In short, to build stress resilience in this time we need to increase prana, spend less prana, convert negative emotions into positive ones, be ready to adapt to new situations, have more faith to deal with our existential anxiety and understand our collective and individual karma.

What is Anxiety?

Disruption in life activity might create anxiety. Anxiety is even worse than fear, because unlike fear, we cannot identify its source. Anxiety is fear that has no name. With anxiety, there is no creativity, no productivity, we are depressed and our minds lose the capacity to think clearly.
Anxiety is an emotion like fear is an emotion.

It is usually associated with autonomic hyperarousal and attentive hypervigilance, in which the internal and external environments are monitored intensely for information relevant to the sense of threat.

It is an expression of the life-preserving fight or flight response and is an essential biological mechanism for motivating the organism for action in response to danger.

It prepares us to deal with varied and challenging life situations. It is the reaction to the perception of an external or internal danger.
Under the spell of anxiety, you might find it difficult to maintain normal day-to day activities and you keep feeling anxious in anticipation of calamity or disaster, which might afflict you sometime in the future.

Parents and spouses need to be aware that the children or spouses might be subject to tension, guilt, stress, anxiety, nervousness and worry. They might be replaying the separation anxiety suffered in childhood.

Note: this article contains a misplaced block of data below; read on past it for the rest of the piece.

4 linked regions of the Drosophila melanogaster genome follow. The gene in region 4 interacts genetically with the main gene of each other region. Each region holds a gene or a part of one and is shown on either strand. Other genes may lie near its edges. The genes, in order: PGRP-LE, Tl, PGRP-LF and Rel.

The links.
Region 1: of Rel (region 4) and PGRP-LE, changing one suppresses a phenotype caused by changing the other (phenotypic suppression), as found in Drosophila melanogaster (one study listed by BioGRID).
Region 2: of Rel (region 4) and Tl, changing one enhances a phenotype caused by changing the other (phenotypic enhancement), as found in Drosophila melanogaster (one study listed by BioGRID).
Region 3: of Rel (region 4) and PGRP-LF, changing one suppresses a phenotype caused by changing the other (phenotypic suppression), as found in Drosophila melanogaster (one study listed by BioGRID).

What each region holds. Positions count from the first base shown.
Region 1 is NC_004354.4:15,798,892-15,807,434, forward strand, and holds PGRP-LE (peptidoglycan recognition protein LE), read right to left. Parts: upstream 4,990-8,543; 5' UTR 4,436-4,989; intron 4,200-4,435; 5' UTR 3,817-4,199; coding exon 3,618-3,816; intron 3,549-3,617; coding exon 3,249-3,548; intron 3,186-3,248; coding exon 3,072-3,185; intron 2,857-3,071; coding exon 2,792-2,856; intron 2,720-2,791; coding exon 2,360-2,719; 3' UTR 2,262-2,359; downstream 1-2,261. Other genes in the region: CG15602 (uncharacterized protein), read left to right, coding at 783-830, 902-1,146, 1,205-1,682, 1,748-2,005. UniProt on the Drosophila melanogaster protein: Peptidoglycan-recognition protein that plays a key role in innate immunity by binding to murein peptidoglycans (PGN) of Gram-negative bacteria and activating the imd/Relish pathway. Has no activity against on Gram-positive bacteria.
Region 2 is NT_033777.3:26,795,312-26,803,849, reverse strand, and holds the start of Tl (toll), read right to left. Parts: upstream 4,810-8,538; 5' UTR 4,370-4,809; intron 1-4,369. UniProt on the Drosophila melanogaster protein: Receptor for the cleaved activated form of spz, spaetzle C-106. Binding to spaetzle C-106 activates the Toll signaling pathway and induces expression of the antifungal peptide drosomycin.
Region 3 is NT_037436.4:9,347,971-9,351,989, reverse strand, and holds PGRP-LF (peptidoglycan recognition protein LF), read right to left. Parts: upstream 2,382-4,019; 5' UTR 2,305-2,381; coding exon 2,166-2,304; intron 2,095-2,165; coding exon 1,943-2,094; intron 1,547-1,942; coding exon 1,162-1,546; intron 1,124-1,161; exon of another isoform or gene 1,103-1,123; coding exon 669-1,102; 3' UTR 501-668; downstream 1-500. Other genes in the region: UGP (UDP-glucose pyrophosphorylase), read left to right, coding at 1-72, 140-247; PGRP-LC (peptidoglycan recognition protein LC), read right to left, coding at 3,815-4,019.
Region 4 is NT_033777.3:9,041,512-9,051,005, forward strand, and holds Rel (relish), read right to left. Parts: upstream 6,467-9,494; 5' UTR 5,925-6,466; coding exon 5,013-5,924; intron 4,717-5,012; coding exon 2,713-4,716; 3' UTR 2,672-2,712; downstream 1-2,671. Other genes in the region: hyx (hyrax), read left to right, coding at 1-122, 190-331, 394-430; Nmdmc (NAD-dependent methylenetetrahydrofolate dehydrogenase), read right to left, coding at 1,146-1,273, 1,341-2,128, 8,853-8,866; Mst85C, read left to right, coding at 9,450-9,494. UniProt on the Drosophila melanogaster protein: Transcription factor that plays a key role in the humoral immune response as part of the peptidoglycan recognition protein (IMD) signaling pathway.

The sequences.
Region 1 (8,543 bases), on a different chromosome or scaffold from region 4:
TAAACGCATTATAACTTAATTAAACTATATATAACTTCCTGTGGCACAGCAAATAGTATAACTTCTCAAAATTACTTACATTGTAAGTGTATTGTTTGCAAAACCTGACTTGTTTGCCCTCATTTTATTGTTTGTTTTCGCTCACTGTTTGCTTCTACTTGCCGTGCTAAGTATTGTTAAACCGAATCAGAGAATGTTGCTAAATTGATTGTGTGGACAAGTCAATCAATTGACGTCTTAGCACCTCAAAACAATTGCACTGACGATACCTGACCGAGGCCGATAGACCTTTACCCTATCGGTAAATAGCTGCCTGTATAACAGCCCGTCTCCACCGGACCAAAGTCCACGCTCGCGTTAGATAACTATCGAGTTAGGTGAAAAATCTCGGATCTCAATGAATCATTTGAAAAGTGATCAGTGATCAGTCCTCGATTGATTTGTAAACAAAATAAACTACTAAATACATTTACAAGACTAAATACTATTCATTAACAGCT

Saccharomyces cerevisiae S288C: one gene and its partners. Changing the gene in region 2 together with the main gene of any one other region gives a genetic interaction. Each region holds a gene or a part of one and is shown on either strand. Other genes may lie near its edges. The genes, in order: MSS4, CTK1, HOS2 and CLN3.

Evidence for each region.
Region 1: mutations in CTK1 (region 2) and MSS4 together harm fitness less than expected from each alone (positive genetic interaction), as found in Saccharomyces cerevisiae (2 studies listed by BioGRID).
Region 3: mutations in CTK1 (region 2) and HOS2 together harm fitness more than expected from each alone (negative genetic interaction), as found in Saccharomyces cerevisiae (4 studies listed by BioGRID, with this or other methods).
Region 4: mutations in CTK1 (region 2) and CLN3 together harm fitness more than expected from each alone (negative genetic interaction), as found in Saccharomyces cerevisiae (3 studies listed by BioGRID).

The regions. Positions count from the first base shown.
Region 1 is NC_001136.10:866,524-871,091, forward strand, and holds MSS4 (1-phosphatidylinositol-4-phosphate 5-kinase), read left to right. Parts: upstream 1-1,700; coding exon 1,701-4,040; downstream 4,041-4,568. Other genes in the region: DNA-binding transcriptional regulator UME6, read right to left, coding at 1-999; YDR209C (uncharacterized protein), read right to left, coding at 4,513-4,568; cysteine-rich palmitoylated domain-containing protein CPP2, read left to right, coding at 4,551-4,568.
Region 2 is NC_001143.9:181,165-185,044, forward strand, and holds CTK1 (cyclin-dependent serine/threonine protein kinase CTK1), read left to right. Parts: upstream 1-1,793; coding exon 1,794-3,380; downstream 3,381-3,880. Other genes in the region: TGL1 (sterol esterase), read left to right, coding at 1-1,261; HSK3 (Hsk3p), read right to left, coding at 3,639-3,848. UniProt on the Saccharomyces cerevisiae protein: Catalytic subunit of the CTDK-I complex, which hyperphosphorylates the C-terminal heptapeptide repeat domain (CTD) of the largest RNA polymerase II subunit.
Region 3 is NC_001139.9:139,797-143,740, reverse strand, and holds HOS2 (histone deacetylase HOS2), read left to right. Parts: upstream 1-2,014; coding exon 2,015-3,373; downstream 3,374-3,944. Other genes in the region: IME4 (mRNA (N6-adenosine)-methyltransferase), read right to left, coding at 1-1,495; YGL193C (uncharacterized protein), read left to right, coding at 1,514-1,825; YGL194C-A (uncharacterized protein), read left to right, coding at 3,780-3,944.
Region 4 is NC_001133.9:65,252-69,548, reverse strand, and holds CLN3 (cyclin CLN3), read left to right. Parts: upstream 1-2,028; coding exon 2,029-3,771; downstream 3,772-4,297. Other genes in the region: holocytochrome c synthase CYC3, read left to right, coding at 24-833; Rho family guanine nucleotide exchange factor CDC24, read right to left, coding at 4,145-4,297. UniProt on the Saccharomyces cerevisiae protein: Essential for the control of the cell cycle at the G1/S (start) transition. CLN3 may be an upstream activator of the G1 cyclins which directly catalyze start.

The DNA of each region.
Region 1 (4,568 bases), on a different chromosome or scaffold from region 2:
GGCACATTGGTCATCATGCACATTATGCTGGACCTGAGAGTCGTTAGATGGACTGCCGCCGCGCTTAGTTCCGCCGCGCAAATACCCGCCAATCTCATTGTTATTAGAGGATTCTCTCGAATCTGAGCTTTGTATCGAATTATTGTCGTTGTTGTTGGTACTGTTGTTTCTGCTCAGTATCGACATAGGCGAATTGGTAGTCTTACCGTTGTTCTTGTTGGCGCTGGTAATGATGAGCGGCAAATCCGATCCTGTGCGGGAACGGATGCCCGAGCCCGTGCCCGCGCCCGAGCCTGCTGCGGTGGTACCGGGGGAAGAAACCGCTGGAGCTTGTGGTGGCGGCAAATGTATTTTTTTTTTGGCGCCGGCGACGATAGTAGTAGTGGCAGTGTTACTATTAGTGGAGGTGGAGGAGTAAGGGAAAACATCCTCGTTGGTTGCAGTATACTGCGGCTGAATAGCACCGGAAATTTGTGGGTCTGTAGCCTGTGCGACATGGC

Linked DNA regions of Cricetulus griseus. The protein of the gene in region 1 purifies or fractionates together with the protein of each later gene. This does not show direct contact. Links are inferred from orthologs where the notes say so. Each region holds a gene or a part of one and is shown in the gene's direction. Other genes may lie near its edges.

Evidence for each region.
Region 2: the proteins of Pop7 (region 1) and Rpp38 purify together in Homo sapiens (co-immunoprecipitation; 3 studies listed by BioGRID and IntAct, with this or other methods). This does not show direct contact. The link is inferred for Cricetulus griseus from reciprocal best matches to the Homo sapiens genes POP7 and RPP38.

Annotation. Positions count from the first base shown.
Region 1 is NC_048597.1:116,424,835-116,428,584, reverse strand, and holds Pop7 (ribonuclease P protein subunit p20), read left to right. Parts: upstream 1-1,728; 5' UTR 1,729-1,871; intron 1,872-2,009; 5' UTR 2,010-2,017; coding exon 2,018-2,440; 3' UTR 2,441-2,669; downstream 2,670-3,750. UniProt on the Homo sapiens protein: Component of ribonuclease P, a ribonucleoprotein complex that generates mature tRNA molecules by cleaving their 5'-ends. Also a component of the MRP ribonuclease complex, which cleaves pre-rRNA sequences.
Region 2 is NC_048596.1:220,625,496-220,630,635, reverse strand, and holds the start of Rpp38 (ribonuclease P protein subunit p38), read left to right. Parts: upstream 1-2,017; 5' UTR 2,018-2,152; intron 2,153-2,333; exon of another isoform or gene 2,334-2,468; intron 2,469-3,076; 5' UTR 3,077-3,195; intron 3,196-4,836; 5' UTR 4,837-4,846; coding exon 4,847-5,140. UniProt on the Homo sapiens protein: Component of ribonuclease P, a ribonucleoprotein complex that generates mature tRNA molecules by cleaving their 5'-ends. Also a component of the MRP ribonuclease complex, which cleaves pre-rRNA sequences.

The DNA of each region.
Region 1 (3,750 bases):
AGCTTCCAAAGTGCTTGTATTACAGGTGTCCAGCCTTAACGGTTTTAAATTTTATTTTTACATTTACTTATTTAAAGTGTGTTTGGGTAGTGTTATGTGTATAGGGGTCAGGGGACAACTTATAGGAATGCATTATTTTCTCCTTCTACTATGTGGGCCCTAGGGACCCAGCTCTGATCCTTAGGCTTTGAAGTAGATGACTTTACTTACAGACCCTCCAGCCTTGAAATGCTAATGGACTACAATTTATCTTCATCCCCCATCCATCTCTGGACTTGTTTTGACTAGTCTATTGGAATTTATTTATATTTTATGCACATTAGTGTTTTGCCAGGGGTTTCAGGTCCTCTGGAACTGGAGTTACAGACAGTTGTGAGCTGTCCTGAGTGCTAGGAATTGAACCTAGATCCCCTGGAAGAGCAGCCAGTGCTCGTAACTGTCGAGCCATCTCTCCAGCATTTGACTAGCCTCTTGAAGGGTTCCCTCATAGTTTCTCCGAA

In general, try to leave space, be available but less demanding and perfectionistic, stay calm and empathetic instead of responding with more tension and projected fear. It is a cause for concern if this feeling affects your normal day-to-day activity. Try to establish a routine in daily life and adapt to the situation.

Routine, schedule, normalcy as much as possible, daily discipline serve all to cope with stress. Know that what stresses you might not be what stresses your spouse or children. Know that anxiety is difficult to pin down. It may give rise to vague emotions of discomfort coming from diverse persistent thoughts combined together.

This feeling of discomfort creates an anxious mood, but no one knows the underlying cause. Everyone is able to endure a certain threshold level of anxiety, but please take note that this threshold is different for each person.

The impending sudden rise of the epidemic attack while your daily routine has changed, and the fabric of the society surrounding you changes drastically, makes people suffer from impaired concentration and with all the time now on their hands, people staying home might find it difficult to perform even simple routine tasks.

Anxiety may be non-specific and arise spontaneously with no apparent relationship to any obvious event. This type of anxiety becomes all pervading in the everyday life of the one suffering, which may result in both psychic and somatic symptoms.

children perceiving this as rejection, and keep engaging family in positive community activities while in quarantine.

Symptoms of Anxiety Disorder

Excessive anxiety or worry for long period of time can turn into anxiety disorder, involving worry about possible misfortune to one’s child (who is in no danger) and worry about finances (for no good reason). In children and adolescents, this may take the form of anxiety and worry about academic, athletic and social performance.

When the person is anxious, there are many signs of motor tension, autonomic hyper-activity (muscle aches or soreness, restlessness and easy tiredness, shortness of breath, palpitations, sweating, dry mouth, dizziness, nausea, diarrhea, flushes or chills and frequent urination).